Your cart is empty.

16 May '23

A Lulav and Etrog Poem

Posted by shmuel haskelewitch in calabria, israel, kotel, Lulav, sukkot
In autumn's embrace, lulav and etrog meet,
Symbols of joy, traditions complete.
Lulav, a branch with leaves of green,
Etrog, a citron, radiant and serene.

United they stand, a sacred pair,
A symbol of unity, a prayer we share.
Lulav, a symbol of the righteous spine,
Etrog, a fragrance that fills the divine.

With grace we wave them, left and right,
Seeking blessings from morning to night.
Lulav's branches, compass of the heart,
Etrog's fragrance, a celestial art.

The lulav's palm, sturdy and tall,
Reminds us to rise, never to fall.
Etrog's golden hue, a symbol of light,
Guiding us through darkness, day or night.

As we gather in joy, young and old,
The lulav and etrog, stories unfold.
Reminders of harvest and ancient tales,
Binding generations with sacred trails.

Lulav and etrog, a timeless connection,
We hold them close, a spiritual reflection.
Through centuries they've graced our hands,
A bridge to our past, where faith expands.

So let us cherish these symbols divine,
The lulav and etrog, a heritage so fine.
May their presence inspire our hearts anew,
With blessings abundant, for me and for you.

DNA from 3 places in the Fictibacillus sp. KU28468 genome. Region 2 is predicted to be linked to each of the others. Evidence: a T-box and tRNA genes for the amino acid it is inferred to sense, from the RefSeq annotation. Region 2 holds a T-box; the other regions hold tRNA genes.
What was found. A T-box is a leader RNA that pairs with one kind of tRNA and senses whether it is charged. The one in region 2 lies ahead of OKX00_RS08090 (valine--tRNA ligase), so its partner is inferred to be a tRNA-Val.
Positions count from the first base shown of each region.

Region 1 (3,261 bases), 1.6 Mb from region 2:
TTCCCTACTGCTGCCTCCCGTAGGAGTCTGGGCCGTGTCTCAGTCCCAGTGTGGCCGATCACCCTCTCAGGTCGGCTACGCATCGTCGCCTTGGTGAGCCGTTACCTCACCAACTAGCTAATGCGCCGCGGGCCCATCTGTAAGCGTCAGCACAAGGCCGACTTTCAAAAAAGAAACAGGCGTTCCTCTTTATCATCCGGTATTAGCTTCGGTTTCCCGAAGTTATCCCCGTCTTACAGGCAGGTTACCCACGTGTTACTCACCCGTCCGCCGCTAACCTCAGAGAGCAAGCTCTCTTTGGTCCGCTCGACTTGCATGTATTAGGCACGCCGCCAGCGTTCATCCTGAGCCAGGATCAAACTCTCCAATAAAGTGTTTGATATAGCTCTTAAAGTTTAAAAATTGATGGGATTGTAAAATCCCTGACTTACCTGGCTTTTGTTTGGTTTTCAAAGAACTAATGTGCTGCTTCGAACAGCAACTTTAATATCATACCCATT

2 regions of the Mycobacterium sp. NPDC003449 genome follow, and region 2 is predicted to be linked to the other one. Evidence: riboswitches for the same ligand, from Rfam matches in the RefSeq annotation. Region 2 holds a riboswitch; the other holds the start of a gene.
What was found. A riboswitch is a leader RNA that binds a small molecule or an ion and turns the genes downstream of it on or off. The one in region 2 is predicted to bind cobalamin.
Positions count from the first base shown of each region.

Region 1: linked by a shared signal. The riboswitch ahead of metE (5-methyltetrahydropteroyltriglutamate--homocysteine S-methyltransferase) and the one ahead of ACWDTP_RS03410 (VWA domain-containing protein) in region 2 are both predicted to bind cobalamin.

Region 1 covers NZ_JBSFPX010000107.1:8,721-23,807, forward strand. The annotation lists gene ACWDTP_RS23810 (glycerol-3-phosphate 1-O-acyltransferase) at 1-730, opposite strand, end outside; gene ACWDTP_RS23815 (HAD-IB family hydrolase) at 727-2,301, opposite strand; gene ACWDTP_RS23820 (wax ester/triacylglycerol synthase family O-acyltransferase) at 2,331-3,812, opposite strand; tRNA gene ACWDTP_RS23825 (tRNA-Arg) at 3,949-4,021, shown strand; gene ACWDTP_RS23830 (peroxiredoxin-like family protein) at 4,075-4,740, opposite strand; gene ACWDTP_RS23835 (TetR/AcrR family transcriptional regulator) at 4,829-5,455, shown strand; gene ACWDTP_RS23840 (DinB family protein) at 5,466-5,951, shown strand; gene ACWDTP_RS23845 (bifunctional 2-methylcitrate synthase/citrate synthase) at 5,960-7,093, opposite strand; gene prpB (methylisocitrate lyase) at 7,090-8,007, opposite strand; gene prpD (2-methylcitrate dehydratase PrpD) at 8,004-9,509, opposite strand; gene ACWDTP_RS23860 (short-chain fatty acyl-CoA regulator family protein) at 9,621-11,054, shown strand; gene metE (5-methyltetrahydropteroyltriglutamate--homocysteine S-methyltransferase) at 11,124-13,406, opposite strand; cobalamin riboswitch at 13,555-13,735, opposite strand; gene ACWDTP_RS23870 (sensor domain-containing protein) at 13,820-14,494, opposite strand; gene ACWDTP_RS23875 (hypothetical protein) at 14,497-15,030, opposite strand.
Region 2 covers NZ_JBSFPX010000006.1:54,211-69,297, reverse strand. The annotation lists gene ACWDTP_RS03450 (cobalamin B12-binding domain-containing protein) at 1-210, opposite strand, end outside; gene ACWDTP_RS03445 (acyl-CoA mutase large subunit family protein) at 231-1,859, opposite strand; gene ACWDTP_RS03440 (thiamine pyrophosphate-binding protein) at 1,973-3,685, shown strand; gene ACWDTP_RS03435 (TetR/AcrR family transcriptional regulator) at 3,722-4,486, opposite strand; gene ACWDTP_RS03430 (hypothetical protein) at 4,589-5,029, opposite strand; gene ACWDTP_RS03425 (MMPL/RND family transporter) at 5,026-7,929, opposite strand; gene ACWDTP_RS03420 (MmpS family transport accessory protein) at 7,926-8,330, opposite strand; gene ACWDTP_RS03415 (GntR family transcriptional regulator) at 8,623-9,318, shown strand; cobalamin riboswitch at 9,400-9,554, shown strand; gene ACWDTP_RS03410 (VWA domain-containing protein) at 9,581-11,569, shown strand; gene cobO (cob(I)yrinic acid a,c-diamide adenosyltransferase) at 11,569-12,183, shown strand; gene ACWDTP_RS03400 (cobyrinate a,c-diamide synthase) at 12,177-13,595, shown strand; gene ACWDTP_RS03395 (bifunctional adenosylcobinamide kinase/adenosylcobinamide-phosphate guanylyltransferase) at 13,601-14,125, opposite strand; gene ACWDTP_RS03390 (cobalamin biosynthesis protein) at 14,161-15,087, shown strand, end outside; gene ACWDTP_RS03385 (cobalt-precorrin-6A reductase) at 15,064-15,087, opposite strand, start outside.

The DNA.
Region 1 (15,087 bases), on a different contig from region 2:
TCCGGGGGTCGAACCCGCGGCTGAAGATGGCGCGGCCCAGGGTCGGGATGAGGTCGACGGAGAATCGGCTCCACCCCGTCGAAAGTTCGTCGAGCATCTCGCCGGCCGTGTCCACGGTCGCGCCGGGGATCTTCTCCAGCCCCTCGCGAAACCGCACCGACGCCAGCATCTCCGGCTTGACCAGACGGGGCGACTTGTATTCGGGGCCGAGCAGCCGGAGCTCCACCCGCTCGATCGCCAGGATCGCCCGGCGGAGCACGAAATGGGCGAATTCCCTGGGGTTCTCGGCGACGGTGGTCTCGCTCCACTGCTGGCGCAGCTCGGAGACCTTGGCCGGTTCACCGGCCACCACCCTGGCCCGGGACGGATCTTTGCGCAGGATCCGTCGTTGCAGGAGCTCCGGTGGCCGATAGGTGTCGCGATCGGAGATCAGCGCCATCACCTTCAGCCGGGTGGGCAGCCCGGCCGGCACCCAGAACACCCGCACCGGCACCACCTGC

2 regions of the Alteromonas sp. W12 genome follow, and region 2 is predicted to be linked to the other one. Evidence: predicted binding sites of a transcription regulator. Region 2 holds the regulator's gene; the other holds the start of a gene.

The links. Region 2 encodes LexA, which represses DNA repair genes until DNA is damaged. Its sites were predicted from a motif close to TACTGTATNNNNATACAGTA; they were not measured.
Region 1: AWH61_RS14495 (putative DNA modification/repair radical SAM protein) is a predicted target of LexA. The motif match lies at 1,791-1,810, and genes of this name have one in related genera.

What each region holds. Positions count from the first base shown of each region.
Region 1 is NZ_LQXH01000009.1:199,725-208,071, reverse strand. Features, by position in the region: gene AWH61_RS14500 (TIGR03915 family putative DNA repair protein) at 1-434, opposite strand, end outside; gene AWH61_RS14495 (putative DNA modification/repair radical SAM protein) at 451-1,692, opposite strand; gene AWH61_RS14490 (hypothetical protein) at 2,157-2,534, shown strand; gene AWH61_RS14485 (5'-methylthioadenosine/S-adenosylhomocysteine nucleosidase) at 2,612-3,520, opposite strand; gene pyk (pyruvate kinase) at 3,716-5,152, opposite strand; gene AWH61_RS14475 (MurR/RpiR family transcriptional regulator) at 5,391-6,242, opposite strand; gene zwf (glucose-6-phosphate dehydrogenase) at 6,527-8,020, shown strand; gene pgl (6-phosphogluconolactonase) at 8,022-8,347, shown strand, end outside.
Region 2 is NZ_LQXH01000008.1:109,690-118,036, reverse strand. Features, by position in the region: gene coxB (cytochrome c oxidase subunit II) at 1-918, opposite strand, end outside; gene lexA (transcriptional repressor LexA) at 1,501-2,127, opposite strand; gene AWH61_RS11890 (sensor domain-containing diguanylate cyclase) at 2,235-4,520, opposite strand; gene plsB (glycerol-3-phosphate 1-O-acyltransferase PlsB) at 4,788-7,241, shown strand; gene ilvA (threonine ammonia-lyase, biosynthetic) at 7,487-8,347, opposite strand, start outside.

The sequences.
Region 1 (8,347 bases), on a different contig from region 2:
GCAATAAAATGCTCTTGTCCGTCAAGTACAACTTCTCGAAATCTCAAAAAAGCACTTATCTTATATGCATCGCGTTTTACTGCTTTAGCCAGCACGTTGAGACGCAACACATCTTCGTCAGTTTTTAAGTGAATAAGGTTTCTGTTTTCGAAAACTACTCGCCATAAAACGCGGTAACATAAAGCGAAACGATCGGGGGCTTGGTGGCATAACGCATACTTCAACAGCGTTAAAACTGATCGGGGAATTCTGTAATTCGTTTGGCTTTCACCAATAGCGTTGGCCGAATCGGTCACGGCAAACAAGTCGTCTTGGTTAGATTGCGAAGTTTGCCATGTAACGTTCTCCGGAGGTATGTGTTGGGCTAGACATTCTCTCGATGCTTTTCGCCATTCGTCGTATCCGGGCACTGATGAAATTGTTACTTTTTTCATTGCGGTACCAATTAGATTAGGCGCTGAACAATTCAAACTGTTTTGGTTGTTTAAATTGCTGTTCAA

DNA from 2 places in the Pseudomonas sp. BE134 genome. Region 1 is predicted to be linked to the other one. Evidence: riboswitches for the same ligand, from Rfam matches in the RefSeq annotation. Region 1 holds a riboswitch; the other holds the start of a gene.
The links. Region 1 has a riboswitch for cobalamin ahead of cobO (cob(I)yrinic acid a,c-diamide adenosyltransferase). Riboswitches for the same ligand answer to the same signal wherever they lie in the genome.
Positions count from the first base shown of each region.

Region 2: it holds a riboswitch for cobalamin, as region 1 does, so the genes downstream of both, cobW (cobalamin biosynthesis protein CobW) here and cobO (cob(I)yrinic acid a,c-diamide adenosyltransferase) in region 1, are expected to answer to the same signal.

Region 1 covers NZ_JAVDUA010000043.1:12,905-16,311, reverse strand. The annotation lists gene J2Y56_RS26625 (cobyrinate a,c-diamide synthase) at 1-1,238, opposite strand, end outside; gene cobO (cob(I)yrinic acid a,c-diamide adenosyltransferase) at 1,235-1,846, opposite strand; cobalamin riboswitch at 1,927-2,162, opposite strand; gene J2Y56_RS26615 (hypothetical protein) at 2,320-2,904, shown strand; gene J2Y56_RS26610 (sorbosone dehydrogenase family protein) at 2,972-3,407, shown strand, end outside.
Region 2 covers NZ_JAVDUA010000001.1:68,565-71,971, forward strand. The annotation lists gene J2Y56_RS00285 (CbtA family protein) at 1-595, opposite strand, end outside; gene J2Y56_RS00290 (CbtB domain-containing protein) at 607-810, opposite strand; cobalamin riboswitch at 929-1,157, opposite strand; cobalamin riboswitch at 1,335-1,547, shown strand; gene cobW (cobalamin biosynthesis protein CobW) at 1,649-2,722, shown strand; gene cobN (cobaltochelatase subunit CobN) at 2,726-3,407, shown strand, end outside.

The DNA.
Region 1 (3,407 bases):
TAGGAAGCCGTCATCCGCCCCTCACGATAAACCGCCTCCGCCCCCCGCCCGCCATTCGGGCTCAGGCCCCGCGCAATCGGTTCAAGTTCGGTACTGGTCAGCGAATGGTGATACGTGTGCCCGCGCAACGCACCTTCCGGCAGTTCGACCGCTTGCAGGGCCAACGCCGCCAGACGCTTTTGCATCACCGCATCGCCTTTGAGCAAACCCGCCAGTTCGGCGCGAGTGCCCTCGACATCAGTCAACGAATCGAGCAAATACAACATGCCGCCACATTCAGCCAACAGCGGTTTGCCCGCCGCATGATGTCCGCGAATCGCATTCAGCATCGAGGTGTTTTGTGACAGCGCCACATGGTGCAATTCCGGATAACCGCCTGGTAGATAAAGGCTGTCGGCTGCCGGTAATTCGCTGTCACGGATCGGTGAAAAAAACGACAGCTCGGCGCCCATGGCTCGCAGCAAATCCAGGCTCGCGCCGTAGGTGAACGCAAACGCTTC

04 May '23

Israel's Etrog Farmers Overcome Shmita Challenge to Meet High Demand for Sukkot

Posted by shmuel haskelewitch in Etrog, Lulav, shmita, sukkos, sukkot
As the holiday of Sukkot approaches, demand for etrogim, the special citrus fruit used during the holiday, is at an all-time high. However, this year poses a unique challenge for Israeli etrog farmers, as it is a Shmita, or Sabbatical year, in which the land must lie fallow and no crops may be harvested.
Despite this challenge, many Israeli etrog farmers have found ways to meet the high demand for etrogim during this year of Shmita. Some have turned to innovative methods such as growing etrogim in greenhouses or on trees that are not subject to the laws of Shmita. Others have worked with rabbis and experts to develop alternative methods of harvesting etrogim during the Sabbatical year.
One farmer, Avi Kedar, has even created a unique system that allows him to harvest etrogim during the Shmita year without violating Jewish law. Kedar's system involves picking only a small portion of each etrog tree, carefully selecting the ripest fruits and leaving the rest to grow and ripen during the following year.
Despite these efforts, some farmers have chosen to take a break from the business during the Shmita year, recognizing the importance of observing Jewish law and caring for the environment.
For those who continue to harvest etrogim during the Shmita year, the demand remains high. As one farmer, Moshe Cohen, explains, "There is a lot of demand from Jews all over the world who want to fulfill the mitzvah (commandment) of holding the etrog and celebrating Sukkot properly."
Despite the challenges posed by the Shmita year, Israeli etrog farmers are determined to meet this demand and provide Jews around the world with the opportunity to fulfill this important commandment during Sukkot. Their efforts demonstrate the resilience and ingenuity of Israeli farmers, as well as the enduring importance of Jewish traditions and observances.